Chorus' proposed changes to wholesale broadband services are likely to breach "good faith" terms set by the Commerce Commission, according to a legal opinion obtained by the regulator.
The Commerce Commission earlier this year said it was investigating a Telecom complaint that Chorus' proposed changes could breach the Telecommunications Act.
The complaint was contained in a submission from Telecom, which has since changed its name to Spark, on Chorus' proposed new broadband services.
These new services - called Boost HD and Boost VDSL - are designed to compete with a regulated unbundled bitstream access service (UBA) which Chorus provides.
UBA is a service allowing internet retailers to provide broadband to customers over Chorus' copper network without needing to have their own equipment in a telephone exchange. The commission sets the terms of this service and its price.
Telecom, in its submission to the commission on the Boost services, said Chorus proposed to significantly degrade the service performance of regulated UBA.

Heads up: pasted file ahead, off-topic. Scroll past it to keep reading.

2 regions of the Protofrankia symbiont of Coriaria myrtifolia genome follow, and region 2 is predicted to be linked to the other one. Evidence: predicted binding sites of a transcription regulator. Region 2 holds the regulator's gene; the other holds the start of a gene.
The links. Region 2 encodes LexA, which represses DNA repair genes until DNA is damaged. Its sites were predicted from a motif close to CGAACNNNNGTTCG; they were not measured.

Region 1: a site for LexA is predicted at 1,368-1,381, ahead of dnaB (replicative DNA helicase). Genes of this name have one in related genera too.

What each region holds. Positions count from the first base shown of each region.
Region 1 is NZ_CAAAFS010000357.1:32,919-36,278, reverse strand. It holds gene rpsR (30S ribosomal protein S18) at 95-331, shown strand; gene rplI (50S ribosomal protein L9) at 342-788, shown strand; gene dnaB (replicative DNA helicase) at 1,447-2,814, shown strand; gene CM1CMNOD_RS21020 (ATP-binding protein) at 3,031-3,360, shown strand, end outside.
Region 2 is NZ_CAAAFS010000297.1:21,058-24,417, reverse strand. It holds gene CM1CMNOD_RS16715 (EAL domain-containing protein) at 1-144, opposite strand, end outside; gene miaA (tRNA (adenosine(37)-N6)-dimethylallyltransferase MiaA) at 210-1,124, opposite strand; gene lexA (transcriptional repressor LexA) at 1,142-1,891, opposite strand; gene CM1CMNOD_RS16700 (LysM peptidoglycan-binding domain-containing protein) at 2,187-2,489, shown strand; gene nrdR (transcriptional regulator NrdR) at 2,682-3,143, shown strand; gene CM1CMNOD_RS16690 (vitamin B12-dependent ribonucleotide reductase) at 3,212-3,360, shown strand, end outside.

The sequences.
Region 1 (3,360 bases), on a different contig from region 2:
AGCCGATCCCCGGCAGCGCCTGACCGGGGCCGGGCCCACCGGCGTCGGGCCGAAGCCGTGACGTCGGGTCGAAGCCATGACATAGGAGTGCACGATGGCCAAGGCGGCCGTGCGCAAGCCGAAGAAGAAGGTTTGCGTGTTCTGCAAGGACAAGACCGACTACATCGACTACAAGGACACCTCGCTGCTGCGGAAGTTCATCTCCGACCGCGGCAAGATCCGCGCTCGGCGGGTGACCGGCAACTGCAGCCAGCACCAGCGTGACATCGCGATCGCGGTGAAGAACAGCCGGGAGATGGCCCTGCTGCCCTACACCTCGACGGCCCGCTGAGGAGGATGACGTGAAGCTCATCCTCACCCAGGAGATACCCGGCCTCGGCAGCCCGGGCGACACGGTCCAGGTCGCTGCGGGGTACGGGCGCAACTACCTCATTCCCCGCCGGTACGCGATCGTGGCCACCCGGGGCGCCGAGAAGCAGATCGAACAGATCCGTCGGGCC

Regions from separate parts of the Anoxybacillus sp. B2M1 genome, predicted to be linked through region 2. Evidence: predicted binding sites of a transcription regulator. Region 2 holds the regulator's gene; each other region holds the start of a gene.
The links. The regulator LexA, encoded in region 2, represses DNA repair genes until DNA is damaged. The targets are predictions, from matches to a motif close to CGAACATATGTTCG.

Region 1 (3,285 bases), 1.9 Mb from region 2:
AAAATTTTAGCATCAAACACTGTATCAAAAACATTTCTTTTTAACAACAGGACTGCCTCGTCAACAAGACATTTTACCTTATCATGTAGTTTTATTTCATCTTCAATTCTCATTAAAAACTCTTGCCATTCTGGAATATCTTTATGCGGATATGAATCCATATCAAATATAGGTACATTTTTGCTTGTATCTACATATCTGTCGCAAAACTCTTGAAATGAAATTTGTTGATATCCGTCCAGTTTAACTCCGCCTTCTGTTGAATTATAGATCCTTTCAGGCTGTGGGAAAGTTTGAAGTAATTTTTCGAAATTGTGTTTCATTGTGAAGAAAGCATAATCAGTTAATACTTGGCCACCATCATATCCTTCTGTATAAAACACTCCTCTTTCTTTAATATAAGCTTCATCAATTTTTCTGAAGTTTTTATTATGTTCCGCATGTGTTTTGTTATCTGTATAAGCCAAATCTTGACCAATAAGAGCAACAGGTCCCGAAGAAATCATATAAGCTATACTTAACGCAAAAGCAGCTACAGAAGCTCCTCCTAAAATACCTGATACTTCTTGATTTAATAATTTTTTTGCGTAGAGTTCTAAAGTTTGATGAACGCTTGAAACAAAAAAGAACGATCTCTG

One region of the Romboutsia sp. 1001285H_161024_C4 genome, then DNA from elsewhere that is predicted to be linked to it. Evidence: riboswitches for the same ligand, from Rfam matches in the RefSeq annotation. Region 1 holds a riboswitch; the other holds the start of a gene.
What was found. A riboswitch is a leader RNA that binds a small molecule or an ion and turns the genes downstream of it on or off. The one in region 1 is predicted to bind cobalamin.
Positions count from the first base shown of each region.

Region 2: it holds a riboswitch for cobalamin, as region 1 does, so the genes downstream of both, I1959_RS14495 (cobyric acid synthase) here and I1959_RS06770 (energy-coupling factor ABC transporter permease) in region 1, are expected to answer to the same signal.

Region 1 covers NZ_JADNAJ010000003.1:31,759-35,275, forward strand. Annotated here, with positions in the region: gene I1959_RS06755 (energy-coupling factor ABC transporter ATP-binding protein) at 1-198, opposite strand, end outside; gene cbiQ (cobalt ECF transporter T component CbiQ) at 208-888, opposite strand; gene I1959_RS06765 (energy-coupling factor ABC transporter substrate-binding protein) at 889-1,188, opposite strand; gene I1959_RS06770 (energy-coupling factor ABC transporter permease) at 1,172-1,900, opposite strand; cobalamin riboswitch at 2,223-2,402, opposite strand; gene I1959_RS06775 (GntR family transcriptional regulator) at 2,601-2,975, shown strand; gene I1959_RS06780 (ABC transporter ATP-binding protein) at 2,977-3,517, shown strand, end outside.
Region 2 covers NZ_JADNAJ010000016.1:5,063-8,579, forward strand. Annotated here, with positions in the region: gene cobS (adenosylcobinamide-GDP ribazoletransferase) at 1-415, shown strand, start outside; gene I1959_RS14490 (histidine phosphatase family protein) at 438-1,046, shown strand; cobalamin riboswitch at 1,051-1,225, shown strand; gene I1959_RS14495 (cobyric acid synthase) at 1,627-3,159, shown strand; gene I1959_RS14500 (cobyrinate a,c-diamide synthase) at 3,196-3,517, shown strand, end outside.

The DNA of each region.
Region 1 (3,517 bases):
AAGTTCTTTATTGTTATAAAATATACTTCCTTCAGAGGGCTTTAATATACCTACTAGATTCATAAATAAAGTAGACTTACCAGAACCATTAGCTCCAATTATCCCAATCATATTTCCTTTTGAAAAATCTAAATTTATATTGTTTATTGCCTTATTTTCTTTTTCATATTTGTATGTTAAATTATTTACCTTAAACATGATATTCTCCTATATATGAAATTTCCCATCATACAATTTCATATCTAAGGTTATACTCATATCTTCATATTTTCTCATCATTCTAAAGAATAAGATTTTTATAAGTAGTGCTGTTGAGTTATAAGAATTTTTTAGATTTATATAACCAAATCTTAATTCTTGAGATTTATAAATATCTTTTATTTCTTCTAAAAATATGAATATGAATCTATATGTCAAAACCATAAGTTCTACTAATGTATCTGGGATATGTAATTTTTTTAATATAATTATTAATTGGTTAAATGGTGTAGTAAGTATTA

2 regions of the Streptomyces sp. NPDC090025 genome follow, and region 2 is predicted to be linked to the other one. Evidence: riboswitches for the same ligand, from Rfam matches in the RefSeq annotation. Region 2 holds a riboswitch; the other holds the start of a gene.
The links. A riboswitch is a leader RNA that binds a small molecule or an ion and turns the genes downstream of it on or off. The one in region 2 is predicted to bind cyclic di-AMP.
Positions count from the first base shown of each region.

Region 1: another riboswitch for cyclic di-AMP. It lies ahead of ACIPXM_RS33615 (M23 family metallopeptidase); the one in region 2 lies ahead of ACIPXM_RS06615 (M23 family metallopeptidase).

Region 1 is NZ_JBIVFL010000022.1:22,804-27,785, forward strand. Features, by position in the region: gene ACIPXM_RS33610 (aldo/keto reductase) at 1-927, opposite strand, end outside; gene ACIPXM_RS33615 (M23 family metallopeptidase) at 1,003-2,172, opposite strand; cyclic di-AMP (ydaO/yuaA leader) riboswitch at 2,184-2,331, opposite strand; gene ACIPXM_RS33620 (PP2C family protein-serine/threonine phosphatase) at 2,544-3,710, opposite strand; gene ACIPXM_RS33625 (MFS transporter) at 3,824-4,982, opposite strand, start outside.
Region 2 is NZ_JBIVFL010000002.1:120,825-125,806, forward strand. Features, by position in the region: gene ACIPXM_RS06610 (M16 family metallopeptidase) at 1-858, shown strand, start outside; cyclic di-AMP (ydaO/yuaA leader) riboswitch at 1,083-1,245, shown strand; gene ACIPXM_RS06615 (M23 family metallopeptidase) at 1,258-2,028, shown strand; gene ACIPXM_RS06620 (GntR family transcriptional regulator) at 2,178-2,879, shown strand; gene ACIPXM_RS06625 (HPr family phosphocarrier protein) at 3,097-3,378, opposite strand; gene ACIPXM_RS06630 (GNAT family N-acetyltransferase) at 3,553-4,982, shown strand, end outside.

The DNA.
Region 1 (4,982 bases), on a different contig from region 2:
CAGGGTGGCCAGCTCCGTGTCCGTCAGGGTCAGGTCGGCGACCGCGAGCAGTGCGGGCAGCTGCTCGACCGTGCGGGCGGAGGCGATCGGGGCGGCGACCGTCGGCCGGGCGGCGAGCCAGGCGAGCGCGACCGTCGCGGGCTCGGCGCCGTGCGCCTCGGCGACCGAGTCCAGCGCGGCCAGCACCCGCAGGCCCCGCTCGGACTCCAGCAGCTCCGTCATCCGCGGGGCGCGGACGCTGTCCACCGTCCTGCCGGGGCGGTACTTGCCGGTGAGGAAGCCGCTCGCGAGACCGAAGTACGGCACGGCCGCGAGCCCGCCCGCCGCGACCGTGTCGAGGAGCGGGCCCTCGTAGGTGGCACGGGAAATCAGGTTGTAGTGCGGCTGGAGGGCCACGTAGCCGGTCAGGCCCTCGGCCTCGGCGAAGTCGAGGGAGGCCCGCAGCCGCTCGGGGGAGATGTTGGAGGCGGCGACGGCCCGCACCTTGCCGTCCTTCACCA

"Chorus now proposes to contemporaneously degrade the performance of the regulated UBA service by imposing an artificial cap on the available throughput of 250kps [kilobits-per-second] per line for the regulated UBA services in order to create the commercial space for the Boost products.
This amounts to a significant degrading of the service performance of the regulated service...," Telecom said.
The commission said today it had received external legal advice - from Queen's Counsel David Laurenson and lawyer James Every-Palmer - that the proposed changes would likely breach terms requiring the infrastructure company to carry out obligations in good faith.
The commission is seeking views on this legal opinion, it said.
A statement from Chorus this morning said the legal advice "appears to be inconsistent with the regulatory guidance that is available".
"Chorus looks forward to responding to the legal advice on 18 September 2014 and will consider releasing its legal advice," the company said.
Independently of the Spark complaint, the commission is required to assess whether the Boost services are materially different from the regulated UBA service and can be priced separately.
Telecom and Chorus split in late 2011 so the network company could take part in the Government's ultra-fast broadband scheme.